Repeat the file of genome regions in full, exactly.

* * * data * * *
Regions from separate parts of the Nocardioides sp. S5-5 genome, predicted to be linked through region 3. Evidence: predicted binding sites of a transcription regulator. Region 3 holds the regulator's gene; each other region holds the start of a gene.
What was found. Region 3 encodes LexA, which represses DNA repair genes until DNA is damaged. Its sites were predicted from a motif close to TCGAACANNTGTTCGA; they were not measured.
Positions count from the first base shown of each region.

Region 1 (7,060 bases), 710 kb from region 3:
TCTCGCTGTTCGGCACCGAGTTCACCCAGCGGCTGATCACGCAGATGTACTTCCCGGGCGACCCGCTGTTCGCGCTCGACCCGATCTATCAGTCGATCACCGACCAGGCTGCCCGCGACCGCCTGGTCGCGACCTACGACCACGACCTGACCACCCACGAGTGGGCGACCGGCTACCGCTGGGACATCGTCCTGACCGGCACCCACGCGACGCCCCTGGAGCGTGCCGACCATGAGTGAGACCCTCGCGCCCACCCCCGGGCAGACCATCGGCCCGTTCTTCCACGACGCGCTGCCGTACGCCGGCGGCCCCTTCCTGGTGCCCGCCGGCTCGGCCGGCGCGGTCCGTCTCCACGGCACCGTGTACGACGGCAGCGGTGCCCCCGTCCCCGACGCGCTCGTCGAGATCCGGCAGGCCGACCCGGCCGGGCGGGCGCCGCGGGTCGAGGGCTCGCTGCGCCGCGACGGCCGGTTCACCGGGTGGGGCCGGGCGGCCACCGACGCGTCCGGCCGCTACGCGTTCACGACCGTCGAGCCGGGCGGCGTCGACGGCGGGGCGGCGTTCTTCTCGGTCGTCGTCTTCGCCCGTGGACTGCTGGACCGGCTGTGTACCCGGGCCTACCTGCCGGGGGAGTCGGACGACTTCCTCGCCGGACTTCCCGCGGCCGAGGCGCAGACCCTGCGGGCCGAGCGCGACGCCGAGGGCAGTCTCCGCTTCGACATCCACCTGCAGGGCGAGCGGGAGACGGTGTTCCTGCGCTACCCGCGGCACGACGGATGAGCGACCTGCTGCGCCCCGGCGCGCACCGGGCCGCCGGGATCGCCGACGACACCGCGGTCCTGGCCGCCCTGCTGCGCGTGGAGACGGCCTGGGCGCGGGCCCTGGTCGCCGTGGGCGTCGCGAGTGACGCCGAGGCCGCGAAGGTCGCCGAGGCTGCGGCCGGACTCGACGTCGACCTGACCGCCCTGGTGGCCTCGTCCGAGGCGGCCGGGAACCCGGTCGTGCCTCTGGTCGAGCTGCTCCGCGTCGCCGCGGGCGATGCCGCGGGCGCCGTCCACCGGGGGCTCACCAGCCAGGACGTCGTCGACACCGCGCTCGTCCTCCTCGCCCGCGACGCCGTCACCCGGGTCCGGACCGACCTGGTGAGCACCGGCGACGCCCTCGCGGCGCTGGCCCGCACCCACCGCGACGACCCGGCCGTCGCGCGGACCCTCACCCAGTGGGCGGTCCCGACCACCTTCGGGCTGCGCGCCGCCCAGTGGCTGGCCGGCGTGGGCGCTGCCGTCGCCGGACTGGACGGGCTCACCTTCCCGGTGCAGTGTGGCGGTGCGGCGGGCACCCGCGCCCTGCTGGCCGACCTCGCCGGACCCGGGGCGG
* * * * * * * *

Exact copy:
Regions from separate parts of the Nocardioides sp. S5-5 genome, predicted to be linked through region 3. Evidence: predicted binding sites of a transcription regulator. Region 3 holds the regulator's gene; each other region holds the start of a gene.
What was found. Region 3 encodes LexA, which represses DNA repair genes until DNA is damaged. Its sites were predicted from a motif close to TCGAACANNTGTTCGA; they were not measured.
Positions count from the first base shown of each region.

Region 1 (7,060 bases), 710 kb from region 3:
TCTCGCTGTTCGGCACCGAGTTCACCCAGCGGCTGATCACGCAGATGTACTTCCCGGGCGACCCGCTGTTCGCGCTCGACCCGATCTATCAGTCGATCACCGACCAGGCTGCCCGCGACCGCCTGGTCGCGACCTACGACCACGACCTGACCACCCACGAGTGGGCGACCGGCTACCGCTGGGACATCGTCCTGACCGGCACCCACGCGACGCCCCTGGAGCGTGCCGACCATGAGTGAGACCCTCGCGCCCACCCCCGGGCAGACCATCGGCCCGTTCTTCCACGACGCGCTGCCGTACGCCGGCGGCCCCTTCCTGGTGCCCGCCGGCTCGGCCGGCGCGGTCCGTCTCCACGGCACCGTGTACGACGGCAGCGGTGCCCCCGTCCCCGACGCGCTCGTCGAGATCCGGCAGGCCGACCCGGCCGGGCGGGCGCCGCGGGTCGAGGGCTCGCTGCGCCGCGACGGCCGGTTCACCGGGTGGGGCCGGGCGGCCACCGACGCGTCCGGCCGCTACGCGTTCACGACCGTCGAGCCGGGCGGCGTCGACGGCGGGGCGGCGTTCTTCTCGGTCGTCGTCTTCGCCCGTGGACTGCTGGACCGGCTGTGTACCCGGGCCTACCTGCCGGGGGAGTCGGACGACTTCCTCGCCGGACTTCCCGCGGCCGAGGCGCAGACCCTGCGGGCCGAGCGCGACGCCGAGGGCAGTCTCCGCTTCGACATCCACCTGCAGGGCGAGCGGGAGACGGTGTTCCTGCGCTACCCGCGGCACGACGGATGAGCGACCTGCTGCGCCCCGGCGCGCACCGGGCCGCCGGGATCGCCGACGACACCGCGGTCCTGGCCGCCCTGCTGCGCGTGGAGACGGCCTGGGCGCGGGCCCTGGTCGCCGTGGGCGTCGCGAGTGACGCCGAGGCCGCGAAGGTCGCCGAGGCTGCGGCCGGACTCGACGTCGACCTGACCGCCCTGGTGGCCTCGTCCGAGGCGGCCGGGAACCCGGTCGTGCCTCTGGTCGAGCTGCTCCGCGTCGCCGCGGGCGATGCCGCGGGCGCCGTCCACCGGGGGCTCACCAGCCAGGACGTCGTCGACACCGCGCTCGTCCTCCTCGCCCGCGACGCCGTCACCCGGGTCCGGACCGACCTGGTGAGCACCGGCGACGCCCTCGCGGCGCTGGCCCGCACCCACCGCGACGACCCGGCCGTCGCGCGGACCCTCACCCAGTGGGCGGTCCCGACCACCTTCGGGCTGCGCGCCGCCCAGTGGCTGGCCGGCGTGGGCGCTGCCGTCGCCGGACTGGACGGGCTCACCTTCCCGGTGCAGTGTGGCGGTGCGGCGGGCACCCGCGCCCTGCTGGCCGACCTCGCCGGACCCGGGGCGG